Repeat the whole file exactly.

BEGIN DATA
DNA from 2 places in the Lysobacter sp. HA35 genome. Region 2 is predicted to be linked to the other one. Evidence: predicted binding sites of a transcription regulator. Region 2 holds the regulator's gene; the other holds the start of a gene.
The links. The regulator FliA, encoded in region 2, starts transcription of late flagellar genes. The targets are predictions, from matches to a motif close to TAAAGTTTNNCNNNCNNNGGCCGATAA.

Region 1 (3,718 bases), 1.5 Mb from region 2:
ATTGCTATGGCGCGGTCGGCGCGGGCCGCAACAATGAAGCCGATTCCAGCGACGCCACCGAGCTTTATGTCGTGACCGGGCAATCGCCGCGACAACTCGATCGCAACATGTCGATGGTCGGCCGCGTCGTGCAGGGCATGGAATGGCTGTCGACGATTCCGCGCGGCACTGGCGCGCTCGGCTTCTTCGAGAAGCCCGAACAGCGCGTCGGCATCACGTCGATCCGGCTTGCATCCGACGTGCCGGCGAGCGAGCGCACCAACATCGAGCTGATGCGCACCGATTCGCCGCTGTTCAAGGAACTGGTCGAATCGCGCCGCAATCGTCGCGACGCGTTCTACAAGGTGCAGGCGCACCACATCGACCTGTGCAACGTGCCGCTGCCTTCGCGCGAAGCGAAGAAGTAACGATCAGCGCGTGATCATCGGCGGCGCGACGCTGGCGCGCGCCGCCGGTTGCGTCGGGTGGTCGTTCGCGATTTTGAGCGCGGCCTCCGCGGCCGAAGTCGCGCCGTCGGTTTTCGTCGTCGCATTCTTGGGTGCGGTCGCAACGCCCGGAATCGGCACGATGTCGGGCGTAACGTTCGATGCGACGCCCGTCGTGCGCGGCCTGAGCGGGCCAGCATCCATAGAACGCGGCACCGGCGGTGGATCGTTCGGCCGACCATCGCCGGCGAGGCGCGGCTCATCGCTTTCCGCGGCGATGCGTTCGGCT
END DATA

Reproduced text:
DNA from 2 places in the Lysobacter sp. HA35 genome. Region 2 is predicted to be linked to the other one. Evidence: predicted binding sites of a transcription regulator. Region 2 holds the regulator's gene; the other holds the start of a gene.
The links. The regulator FliA, encoded in region 2, starts transcription of late flagellar genes. The targets are predictions, from matches to a motif close to TAAAGTTTNNCNNNCNNNGGCCGATAA.

Region 1 (3,718 bases), 1.5 Mb from region 2:
ATTGCTATGGCGCGGTCGGCGCGGGCCGCAACAATGAAGCCGATTCCAGCGACGCCACCGAGCTTTATGTCGTGACCGGGCAATCGCCGCGACAACTCGATCGCAACATGTCGATGGTCGGCCGCGTCGTGCAGGGCATGGAATGGCTGTCGACGATTCCGCGCGGCACTGGCGCGCTCGGCTTCTTCGAGAAGCCCGAACAGCGCGTCGGCATCACGTCGATCCGGCTTGCATCCGACGTGCCGGCGAGCGAGCGCACCAACATCGAGCTGATGCGCACCGATTCGCCGCTGTTCAAGGAACTGGTCGAATCGCGCCGCAATCGTCGCGACGCGTTCTACAAGGTGCAGGCGCACCACATCGACCTGTGCAACGTGCCGCTGCCTTCGCGCGAAGCGAAGAAGTAACGATCAGCGCGTGATCATCGGCGGCGCGACGCTGGCGCGCGCCGCCGGTTGCGTCGGGTGGTCGTTCGCGATTTTGAGCGCGGCCTCCGCGGCCGAAGTCGCGCCGTCGGTTTTCGTCGTCGCATTCTTGGGTGCGGTCGCAACGCCCGGAATCGGCACGATGTCGGGCGTAACGTTCGATGCGACGCCCGTCGTGCGCGGCCTGAGCGGGCCAGCATCCATAGAACGCGGCACCGGCGGTGGATCGTTCGGCCGACCATCGCCGGCGAGGCGCGGCTCATCGCTTTCCGCGGCGATGCGTTCGGCT